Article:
It’s a bad day. You know the kind: no matter how hard you try, nothing seems to work out the way you want. Yes, we’ve all been there, and we know how it feels.
There are many things large and small that we can’t control, but there are ways to make peace with even the worst turn of events.
The first step is to change how you think—see things as they are, not as you want them. When you’re in a funk, try to focus on the things that are going well: your family, health, career.
The chances are that what’s going wrong won’t matter as much as we think.
The second step is to change your attitude. Tilt the scales in favor of what you can control, such as what you think and speak. Begin by taking a step back and looking at things objectively. Take a deep breath and count to ten. Then ask yourself what you can do to make things better—and then do it.
What else can you do to turn a bad day around and recover?
Consider these tips:
- Clarify the issue. The feeling a bad day offers becomes unbearable over time. You don’t feel like you’re having a bad day until a series of events happens.
– Identify what is beginning to make you feel bad. Perhaps you’re feeling on edge. You might be feeling overwhelmed. Or you might have a headache.
– Next, identify and name what’s going on. Telling yourself that “I’m tired” or “Everything is too much work” won’t change anything. Try saying, “I’m tired because I’ve been up all night” or “I feel overwhelmed because the deadline for a project is almost due, and I still have not started this task.”
– Just as people in a crisis are encouraged to name the danger, pinpointing a problem helps us deal with the situation.
- Be grateful. Sometimes we get so caught up in what’s wrong that we forget to think of the positive things in our life. Take a moment and reflect on three things.
– First, look beyond yourself. Think of someone who has done something nice for you or someone else in your family who needs extra love and attention today. Then there are the little things that make you happy – good music, a favorite meal, good friends.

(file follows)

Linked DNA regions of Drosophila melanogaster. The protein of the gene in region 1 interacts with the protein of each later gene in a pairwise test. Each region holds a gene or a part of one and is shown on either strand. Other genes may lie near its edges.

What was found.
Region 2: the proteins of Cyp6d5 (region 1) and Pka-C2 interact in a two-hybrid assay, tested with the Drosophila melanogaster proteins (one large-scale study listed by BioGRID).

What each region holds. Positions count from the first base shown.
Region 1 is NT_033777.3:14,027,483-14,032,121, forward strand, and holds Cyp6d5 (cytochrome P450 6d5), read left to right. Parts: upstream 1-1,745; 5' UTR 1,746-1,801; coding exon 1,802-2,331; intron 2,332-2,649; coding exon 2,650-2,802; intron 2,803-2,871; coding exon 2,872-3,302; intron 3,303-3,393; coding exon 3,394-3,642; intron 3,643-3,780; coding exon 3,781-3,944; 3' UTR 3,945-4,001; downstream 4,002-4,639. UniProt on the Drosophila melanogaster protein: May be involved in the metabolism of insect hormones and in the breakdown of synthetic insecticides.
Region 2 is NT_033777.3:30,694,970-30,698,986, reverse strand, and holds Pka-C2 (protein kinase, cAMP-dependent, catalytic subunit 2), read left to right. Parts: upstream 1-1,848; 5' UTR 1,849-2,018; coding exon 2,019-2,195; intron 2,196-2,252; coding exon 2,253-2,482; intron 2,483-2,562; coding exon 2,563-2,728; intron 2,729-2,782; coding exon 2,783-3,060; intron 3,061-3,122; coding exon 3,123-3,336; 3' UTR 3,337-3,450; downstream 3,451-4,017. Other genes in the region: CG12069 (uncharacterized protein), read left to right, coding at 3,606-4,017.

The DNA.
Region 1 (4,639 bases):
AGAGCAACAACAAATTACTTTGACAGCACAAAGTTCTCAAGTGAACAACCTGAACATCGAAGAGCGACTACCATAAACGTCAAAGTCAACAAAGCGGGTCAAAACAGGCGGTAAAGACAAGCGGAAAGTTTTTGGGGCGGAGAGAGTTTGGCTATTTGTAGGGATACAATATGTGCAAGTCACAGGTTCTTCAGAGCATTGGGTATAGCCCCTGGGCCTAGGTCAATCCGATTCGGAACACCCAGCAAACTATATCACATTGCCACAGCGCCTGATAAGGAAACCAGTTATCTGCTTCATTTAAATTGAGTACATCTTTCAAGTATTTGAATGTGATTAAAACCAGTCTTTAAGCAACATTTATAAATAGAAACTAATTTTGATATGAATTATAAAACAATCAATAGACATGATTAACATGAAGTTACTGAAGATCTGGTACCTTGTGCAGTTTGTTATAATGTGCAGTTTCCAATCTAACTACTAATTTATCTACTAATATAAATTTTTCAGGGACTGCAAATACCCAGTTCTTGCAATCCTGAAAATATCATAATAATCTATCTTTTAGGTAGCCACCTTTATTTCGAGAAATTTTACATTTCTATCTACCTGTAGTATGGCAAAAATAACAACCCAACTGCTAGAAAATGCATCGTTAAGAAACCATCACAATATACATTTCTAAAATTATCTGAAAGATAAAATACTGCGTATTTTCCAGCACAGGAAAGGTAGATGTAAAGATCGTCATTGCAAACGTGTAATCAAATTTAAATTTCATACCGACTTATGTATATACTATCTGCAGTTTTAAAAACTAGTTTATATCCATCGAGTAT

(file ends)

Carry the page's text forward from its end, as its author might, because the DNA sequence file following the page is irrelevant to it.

– Second, focus on things that you’re grateful for in your current situation – things like a lovely home to live in, enough money to get through the month, and a job that pays well.
– Third, consider what you can be grateful for about yourself – your hard work, persistence, and effort. Focusing on positive things instead of negative will help you start to see situations a little clearer again.
– Neuroimaging studies show that a person cannot feel grateful and depressed simultaneously.
- Recognize that sometimes not getting what you want is a blessing in disguise. The most effective way to manage not getting what we want is to focus on what we have right now.
– When we get what we want, we’re happy. But when we don’t, it’s easy to get upset.
– Remember that you have more than you realize but can’t see because of your focus on some other thing. This perspective will help grow your appreciation for the things and people in your life. You will also be better able to recover from a bad day.
Recognize that what doesn’t kill you makes you stronger. Friedrich Nietzsche came up with these words. His words describe the human capacity to overcome any obstacle and build from what others consider a disadvantage.
Momentum is everything. It’s better to keep taking a step forward despite trials than to step back and get knocked down. It’s better to go slowly at something than to leap quickly in the wrong direction. And it’s better to learn from a setback instead of being doomed by it.
The mind is stronger than the body. It can overcome whatever occurs in life that would overwhelm or discourage us—if our desire is strong enough.